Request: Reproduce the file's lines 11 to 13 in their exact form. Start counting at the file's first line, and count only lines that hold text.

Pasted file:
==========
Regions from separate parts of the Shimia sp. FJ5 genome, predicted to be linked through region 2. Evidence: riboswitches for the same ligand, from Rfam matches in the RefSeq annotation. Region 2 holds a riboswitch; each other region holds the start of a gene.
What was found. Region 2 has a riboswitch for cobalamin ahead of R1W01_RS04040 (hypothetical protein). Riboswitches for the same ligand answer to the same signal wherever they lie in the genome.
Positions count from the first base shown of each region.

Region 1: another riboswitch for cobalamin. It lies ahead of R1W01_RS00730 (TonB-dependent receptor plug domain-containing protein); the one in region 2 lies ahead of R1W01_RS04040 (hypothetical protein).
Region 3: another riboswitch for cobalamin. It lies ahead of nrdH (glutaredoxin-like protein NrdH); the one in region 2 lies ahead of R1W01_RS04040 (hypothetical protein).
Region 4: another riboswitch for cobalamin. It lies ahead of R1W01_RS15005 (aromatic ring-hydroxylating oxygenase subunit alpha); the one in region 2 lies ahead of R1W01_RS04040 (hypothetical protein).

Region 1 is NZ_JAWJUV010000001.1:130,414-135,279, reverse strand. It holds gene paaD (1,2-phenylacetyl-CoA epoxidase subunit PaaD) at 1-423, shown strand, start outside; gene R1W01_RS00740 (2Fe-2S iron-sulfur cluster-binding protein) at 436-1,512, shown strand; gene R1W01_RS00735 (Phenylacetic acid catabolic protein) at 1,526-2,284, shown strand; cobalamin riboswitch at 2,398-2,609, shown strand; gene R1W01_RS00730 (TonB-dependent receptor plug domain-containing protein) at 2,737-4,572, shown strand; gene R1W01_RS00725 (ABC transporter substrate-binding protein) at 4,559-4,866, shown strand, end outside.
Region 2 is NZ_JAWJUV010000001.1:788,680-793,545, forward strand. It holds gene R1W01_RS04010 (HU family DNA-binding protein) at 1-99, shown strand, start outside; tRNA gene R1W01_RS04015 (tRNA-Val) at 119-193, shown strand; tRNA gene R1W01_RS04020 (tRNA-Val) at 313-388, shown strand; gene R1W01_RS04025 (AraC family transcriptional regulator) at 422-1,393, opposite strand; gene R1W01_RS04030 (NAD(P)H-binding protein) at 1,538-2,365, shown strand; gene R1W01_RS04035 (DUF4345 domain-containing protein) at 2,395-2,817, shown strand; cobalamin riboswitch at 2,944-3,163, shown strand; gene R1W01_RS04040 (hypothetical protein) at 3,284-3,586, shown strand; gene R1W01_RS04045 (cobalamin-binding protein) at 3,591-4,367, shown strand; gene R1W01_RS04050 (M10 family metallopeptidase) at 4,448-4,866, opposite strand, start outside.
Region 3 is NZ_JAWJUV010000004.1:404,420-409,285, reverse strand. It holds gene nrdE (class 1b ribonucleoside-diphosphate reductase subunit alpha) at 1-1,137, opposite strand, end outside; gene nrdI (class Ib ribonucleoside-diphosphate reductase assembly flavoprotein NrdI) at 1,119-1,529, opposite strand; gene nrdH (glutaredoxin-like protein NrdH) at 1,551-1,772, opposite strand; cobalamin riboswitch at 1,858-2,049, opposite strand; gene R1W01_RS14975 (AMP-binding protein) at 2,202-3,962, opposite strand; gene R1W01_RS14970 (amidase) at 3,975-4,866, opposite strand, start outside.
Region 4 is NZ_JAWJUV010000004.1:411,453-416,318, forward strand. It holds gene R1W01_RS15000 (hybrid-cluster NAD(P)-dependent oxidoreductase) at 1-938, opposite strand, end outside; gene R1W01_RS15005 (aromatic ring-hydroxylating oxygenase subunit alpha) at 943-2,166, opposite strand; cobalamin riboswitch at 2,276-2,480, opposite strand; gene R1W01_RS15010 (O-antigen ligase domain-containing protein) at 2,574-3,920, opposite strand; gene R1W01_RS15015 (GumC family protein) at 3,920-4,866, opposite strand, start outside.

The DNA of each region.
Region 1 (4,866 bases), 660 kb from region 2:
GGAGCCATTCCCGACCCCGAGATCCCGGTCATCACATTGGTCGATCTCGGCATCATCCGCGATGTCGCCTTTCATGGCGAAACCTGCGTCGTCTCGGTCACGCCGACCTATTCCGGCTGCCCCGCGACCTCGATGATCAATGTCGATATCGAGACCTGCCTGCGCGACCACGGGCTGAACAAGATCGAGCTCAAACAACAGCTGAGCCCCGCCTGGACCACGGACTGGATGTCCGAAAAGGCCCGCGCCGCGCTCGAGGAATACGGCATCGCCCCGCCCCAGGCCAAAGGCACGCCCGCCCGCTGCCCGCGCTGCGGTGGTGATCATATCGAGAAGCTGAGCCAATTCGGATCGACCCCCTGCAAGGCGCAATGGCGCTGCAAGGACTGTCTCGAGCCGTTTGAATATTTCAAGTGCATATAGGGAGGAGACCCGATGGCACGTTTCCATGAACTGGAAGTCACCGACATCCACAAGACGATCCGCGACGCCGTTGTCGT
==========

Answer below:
The DNA of each region.
Region 1 (4,866 bases), 660 kb from region 2:
GGAGCCATTCCCGACCCCGAGATCCCGGTCATCACATTGGTCGATCTCGGCATCATCCGCGATGTCGCCTTTCATGGCGAAACCTGCGTCGTCTCGGTCACGCCGACCTATTCCGGCTGCCCCGCGACCTCGATGATCAATGTCGATATCGAGACCTGCCTGCGCGACCACGGGCTGAACAAGATCGAGCTCAAACAACAGCTGAGCCCCGCCTGGACCACGGACTGGATGTCCGAAAAGGCCCGCGCCGCGCTCGAGGAATACGGCATCGCCCCGCCCCAGGCCAAAGGCACGCCCGCCCGCTGCCCGCGCTGCGGTGGTGATCATATCGAGAAGCTGAGCCAATTCGGATCGACCCCCTGCAAGGCGCAATGGCGCTGCAAGGACTGTCTCGAGCCGTTTGAATATTTCAAGTGCATATAGGGAGGAGACCCGATGGCACGTTTCCATGAACTGGAAGTCACCGACATCCACAAGACGATCCGCGACGCCGTTGTCGT